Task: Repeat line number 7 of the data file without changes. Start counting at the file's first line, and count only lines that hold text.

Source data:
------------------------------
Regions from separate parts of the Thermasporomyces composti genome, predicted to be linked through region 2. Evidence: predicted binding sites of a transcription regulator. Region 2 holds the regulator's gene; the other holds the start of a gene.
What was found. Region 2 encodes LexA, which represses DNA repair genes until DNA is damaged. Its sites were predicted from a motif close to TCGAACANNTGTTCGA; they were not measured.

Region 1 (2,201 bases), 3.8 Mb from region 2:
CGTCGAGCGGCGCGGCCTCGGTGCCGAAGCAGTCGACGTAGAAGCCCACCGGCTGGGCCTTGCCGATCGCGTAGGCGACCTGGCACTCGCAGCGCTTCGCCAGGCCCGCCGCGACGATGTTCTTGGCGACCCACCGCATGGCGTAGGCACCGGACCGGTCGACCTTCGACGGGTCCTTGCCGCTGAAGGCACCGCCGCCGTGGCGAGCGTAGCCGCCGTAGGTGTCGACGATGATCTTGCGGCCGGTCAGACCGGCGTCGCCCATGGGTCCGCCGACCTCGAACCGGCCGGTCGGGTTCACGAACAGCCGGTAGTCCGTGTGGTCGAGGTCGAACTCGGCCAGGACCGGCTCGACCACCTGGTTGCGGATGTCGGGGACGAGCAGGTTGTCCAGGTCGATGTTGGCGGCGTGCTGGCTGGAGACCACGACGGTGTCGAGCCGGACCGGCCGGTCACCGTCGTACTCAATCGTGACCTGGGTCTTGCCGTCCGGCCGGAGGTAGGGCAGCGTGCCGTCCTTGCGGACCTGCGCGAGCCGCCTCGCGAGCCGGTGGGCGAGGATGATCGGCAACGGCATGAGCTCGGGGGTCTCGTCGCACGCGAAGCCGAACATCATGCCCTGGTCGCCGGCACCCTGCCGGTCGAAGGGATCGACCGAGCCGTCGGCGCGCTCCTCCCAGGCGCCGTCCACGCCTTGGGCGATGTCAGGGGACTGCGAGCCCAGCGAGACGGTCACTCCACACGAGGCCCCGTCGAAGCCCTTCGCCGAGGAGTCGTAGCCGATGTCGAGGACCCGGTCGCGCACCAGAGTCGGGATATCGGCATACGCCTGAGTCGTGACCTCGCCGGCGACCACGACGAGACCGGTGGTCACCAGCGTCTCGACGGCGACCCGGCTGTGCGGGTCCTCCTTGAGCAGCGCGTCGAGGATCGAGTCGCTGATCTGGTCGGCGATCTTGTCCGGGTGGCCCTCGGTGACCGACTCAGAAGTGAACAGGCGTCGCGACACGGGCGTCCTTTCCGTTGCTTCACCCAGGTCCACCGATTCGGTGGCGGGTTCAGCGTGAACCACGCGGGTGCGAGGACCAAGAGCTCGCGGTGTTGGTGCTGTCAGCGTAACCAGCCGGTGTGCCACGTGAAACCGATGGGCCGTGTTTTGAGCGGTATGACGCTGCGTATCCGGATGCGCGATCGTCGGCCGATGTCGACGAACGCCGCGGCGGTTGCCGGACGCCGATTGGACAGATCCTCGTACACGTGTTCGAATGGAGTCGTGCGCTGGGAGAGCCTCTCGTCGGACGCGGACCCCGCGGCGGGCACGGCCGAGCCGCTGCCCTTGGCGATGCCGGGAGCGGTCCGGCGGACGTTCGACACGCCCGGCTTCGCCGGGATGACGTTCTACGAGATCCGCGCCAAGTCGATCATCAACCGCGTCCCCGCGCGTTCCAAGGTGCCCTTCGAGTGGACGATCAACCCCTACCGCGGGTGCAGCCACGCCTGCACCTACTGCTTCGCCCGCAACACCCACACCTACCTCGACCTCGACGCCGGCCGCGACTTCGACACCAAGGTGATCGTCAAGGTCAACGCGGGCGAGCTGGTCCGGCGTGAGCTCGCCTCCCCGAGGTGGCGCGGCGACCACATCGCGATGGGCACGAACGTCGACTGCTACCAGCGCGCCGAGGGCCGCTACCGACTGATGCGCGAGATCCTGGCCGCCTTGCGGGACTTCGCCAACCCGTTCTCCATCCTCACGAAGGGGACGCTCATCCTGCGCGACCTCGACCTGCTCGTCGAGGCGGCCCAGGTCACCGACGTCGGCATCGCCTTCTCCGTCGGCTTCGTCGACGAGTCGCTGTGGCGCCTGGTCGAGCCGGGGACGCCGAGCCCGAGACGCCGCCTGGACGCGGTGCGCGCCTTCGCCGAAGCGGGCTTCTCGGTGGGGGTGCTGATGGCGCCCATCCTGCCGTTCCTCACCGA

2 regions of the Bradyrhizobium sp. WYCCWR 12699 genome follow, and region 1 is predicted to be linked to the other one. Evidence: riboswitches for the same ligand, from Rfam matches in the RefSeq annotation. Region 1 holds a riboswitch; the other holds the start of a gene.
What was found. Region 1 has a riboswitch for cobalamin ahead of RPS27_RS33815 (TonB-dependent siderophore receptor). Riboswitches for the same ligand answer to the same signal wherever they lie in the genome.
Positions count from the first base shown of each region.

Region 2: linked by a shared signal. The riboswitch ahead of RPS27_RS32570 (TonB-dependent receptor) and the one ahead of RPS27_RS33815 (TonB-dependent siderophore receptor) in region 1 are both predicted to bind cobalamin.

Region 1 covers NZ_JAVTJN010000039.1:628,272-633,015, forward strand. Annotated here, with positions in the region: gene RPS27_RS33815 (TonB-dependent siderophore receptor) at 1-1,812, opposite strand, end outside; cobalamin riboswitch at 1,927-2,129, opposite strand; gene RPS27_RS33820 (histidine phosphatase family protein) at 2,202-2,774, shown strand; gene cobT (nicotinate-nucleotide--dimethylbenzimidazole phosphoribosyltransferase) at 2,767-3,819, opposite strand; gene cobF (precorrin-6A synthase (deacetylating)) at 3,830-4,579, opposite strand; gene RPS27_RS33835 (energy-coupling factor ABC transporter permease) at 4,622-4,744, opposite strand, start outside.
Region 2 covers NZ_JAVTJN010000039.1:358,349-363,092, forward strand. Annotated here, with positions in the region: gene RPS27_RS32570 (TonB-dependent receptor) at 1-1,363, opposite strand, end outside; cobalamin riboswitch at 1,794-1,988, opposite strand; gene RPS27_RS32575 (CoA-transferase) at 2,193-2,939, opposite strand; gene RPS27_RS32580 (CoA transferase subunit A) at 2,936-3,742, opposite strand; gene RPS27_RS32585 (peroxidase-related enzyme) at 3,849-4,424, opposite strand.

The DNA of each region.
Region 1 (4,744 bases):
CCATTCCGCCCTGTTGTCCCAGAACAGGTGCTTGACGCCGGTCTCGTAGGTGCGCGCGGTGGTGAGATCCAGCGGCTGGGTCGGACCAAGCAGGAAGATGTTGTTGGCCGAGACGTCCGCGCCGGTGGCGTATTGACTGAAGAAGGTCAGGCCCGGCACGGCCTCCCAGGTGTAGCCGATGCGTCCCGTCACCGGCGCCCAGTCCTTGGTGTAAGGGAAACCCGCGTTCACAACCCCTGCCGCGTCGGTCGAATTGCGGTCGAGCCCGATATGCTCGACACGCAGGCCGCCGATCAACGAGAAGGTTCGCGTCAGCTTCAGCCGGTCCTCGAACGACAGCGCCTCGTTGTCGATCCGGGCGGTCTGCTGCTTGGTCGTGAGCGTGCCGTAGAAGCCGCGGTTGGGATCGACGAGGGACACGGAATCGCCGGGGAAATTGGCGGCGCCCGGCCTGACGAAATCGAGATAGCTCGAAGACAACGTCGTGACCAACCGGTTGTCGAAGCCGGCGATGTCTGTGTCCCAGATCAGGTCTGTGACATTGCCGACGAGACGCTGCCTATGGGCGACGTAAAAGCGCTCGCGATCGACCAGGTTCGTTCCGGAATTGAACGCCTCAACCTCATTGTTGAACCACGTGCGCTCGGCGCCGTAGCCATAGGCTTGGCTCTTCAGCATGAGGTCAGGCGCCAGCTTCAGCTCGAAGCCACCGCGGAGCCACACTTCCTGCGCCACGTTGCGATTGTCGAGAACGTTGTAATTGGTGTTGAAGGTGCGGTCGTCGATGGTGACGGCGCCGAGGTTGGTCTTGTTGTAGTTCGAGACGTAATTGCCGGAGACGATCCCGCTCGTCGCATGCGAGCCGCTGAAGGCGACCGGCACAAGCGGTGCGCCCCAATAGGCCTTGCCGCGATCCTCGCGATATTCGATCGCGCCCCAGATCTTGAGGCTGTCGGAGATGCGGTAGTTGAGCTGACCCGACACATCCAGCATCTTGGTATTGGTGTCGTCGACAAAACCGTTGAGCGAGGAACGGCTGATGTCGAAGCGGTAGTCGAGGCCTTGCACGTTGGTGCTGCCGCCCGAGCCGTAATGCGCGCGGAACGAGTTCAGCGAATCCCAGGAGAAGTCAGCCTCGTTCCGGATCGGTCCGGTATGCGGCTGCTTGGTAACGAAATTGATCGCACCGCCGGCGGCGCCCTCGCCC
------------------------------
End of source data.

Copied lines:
Positions count from the first base shown of each region.